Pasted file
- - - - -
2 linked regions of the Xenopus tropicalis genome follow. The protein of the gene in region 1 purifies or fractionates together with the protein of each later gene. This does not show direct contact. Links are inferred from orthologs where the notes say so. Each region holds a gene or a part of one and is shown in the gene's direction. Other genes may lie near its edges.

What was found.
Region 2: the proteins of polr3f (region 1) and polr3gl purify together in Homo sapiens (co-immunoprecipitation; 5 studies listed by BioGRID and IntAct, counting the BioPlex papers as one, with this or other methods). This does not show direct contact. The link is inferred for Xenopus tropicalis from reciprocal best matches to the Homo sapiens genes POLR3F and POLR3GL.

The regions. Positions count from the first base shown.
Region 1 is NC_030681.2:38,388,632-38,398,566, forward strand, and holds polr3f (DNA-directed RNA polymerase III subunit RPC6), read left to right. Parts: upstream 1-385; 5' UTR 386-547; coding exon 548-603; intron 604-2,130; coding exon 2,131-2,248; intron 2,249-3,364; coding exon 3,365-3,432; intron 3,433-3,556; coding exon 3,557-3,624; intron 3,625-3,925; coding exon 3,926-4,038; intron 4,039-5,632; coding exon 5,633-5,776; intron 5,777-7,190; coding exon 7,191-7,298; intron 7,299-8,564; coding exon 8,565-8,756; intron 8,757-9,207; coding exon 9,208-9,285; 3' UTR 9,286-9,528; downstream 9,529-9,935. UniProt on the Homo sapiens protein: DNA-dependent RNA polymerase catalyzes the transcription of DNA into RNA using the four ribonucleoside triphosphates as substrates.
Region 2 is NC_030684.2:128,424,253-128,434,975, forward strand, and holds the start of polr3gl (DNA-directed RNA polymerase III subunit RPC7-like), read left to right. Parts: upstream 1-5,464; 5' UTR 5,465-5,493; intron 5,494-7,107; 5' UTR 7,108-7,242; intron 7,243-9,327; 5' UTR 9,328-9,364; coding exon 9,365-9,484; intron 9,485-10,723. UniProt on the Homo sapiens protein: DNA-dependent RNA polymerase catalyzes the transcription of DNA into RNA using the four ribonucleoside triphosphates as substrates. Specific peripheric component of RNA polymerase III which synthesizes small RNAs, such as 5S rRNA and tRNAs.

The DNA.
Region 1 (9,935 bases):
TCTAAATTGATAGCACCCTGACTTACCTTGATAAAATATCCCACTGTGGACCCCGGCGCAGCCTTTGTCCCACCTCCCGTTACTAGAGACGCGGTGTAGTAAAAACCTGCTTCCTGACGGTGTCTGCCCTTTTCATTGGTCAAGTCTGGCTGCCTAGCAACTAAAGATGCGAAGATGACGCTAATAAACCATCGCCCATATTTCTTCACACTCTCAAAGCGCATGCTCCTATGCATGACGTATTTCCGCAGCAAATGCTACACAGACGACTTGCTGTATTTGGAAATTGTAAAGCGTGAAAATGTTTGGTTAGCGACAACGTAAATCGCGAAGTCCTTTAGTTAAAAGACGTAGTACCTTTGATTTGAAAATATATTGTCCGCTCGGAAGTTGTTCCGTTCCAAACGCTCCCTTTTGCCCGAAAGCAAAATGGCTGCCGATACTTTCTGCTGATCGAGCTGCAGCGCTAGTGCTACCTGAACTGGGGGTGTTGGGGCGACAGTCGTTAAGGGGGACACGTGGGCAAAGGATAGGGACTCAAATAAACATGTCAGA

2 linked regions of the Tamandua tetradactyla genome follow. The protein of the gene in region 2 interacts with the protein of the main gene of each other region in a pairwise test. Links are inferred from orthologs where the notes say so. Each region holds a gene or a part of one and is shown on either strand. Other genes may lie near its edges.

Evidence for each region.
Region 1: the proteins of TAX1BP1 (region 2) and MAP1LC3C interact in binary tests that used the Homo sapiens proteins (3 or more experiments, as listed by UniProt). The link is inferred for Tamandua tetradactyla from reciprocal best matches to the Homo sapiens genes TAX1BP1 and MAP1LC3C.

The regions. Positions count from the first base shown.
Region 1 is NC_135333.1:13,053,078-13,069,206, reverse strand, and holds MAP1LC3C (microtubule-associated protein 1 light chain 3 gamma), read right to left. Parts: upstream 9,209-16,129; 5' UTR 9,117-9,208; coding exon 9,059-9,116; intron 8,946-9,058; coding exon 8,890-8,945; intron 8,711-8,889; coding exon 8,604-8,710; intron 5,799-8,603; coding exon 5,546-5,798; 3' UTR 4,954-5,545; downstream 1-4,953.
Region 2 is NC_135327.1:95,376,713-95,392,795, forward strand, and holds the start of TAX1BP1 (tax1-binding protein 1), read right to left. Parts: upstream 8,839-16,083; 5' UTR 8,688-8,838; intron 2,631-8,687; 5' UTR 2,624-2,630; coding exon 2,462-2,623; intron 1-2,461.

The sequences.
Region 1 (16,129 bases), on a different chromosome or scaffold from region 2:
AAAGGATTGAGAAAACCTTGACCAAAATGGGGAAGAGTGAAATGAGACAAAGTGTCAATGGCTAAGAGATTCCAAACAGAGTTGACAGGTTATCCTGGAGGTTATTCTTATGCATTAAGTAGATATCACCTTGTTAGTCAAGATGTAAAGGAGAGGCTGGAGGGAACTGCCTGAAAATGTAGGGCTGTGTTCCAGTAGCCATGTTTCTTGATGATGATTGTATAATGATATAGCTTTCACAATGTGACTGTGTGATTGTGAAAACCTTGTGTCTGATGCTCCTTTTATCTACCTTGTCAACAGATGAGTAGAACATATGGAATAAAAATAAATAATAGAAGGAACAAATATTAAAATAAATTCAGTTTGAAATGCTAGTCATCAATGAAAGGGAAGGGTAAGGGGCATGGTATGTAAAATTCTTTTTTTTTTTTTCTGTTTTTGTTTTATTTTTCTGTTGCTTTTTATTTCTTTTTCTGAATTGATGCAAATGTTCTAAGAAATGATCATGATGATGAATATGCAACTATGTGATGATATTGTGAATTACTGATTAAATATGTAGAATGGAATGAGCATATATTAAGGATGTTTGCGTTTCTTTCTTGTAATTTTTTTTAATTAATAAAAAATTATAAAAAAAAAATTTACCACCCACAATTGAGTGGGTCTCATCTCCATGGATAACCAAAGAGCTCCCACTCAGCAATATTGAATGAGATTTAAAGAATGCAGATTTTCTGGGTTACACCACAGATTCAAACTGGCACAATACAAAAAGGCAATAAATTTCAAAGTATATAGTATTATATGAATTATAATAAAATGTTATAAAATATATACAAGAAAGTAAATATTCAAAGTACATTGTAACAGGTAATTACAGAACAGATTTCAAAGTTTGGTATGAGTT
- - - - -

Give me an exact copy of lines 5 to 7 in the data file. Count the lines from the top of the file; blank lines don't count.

Region 1 is NC_030681.2:38,388,632-38,398,566, forward strand, and holds polr3f (DNA-directed RNA polymerase III subunit RPC6), read left to right. Parts: upstream 1-385; 5' UTR 386-547; coding exon 548-603; intron 604-2,130; coding exon 2,131-2,248; intron 2,249-3,364; coding exon 3,365-3,432; intron 3,433-3,556; coding exon 3,557-3,624; intron 3,625-3,925; coding exon 3,926-4,038; intron 4,039-5,632; coding exon 5,633-5,776; intron 5,777-7,190; coding exon 7,191-7,298; intron 7,299-8,564; coding exon 8,565-8,756; intron 8,757-9,207; coding exon 9,208-9,285; 3' UTR 9,286-9,528; downstream 9,529-9,935. UniProt on the Homo sapiens protein: DNA-dependent RNA polymerase catalyzes the transcription of DNA into RNA using the four ribonucleoside triphosphates as substrates.
Region 2 is NC_030684.2:128,424,253-128,434,975, forward strand, and holds the start of polr3gl (DNA-directed RNA polymerase III subunit RPC7-like), read left to right. Parts: upstream 1-5,464; 5' UTR 5,465-5,493; intron 5,494-7,107; 5' UTR 7,108-7,242; intron 7,243-9,327; 5' UTR 9,328-9,364; coding exon 9,365-9,484; intron 9,485-10,723. UniProt on the Homo sapiens protein: DNA-dependent RNA polymerase catalyzes the transcription of DNA into RNA using the four ribonucleoside triphosphates as substrates. Specific peripheric component of RNA polymerase III which synthesizes small RNAs, such as 5S rRNA and tRNAs.

The DNA.